We certainly do not condone “significantly unprofessional conduct that is abusive or harassing” (as prohibited under the language of the proposed rule). At the same time, we believe further definitional clarity would assist in minimizing interpretation issues, potential difficulties of enforcement as a disciplinary standards, and potential use of a well-intentioned rule in a manner that could undermine its purpose. We therefore recommend that consideration be given to modifying the proposed rule so it applies to significantly unprofessional conduct that is “solely” or “primarily” intended to abuse or harass.[3 ]

We anticipate that any Rule of Professional Conduct addressing incivility will most likely be invoked in the context of discovery and other routine out-of-court matters. It is not uncommon, in the context of discovery disputes for example, for a lawyer to accuse opposing counsel of “harassing” the lawyer, which could also be viewed by that lawyer as “significantly unprofessional.” It is relatively easy to file a complaint with the State Bar and trigger an investigation. Defending against an accusation can cost a significant amount of time and money, even for a successful exoneration. To the extent possible, any Rule of Professional Conduct should be crafted in a manner that clearly draws a line between acceptable conduct under the rules that might occur during a “garden-variety” dispute or negotiation between lawyers and misconduct that is subject to State Bar discipline.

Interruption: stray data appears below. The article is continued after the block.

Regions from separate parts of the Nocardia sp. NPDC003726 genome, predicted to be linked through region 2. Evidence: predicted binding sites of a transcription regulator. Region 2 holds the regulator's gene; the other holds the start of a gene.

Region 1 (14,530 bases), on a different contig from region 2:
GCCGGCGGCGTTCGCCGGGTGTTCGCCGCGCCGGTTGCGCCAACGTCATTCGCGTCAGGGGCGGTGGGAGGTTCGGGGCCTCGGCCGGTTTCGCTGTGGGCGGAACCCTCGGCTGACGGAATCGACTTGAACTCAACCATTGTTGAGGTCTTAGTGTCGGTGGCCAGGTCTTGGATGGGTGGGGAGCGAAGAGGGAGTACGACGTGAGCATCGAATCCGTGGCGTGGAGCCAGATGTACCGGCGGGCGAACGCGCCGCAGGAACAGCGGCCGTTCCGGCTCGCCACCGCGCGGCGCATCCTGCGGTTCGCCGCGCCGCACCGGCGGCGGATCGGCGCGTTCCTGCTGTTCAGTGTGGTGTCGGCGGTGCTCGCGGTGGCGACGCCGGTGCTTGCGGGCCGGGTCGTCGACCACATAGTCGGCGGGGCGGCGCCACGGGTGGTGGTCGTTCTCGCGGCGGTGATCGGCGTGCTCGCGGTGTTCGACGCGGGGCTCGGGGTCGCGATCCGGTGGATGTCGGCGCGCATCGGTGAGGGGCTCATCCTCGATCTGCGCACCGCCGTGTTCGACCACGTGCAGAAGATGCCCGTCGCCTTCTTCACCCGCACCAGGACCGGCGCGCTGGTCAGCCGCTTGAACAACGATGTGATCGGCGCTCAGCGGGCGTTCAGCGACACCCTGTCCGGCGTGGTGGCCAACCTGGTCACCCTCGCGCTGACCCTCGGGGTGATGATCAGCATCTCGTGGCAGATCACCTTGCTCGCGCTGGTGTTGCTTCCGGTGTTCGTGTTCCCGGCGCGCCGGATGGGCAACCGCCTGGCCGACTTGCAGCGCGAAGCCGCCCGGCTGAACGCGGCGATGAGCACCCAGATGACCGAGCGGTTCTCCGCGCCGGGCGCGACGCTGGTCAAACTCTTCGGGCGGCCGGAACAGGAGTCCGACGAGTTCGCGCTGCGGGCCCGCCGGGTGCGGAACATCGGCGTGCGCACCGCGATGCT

With respect to enforcement as a disciplinary standard, we note the following from COPRAC’s October 25, 2022 transmittal memo to the Board of Trustees: 

COPRAC is concerned that CCTF’s proposed amendments would pose interpretation issues, be difficult to enforce as disciplinary standards, and chill a lawyer’s protected activities. In addition, COPRAC does not believe that many of CCTF’s proposed amendments fall within the scope and intended purpose of the rules. As such, COPRAC does not recommend that all of CCTF’s proposed amendments be further considered or presented for public comment. Instead, COPRAC recommends that CCTF’s proposed amendments to rules 1.0.1, 1.3, 3.3, 3.4, and 3.5 be incorporated conceptually into new rule 8.4, comment [6]. COPRAC also recommends that the Board adopt CCTF’s proposed amendment to rule 1.2, comment [1], with modifications. COPRAC’s proposed amendments to rules 1.2, comment [1], and 8.4, comment [6], as well as suggested edits to CCTF’s proposed amendments to the other rules, which COPRAC does not recommend, are provided below.

State Bar staff recommended that two options for proposed amendments be issued for public comment: (1) COPRAC’s recommended proposed amendments to certain comments; and (2) a staff-drafted proposed standalone rule and an amendment to rule 8.4 Comment [4] that provides a cross-reference to the standalone rule. The Board of Trustees ultimately voted to release the current proposal, which includes both proposed amendments to comments and a proposed new standalone rule. CLA believes the adoption of amendments to comments only is worthy of further consideration.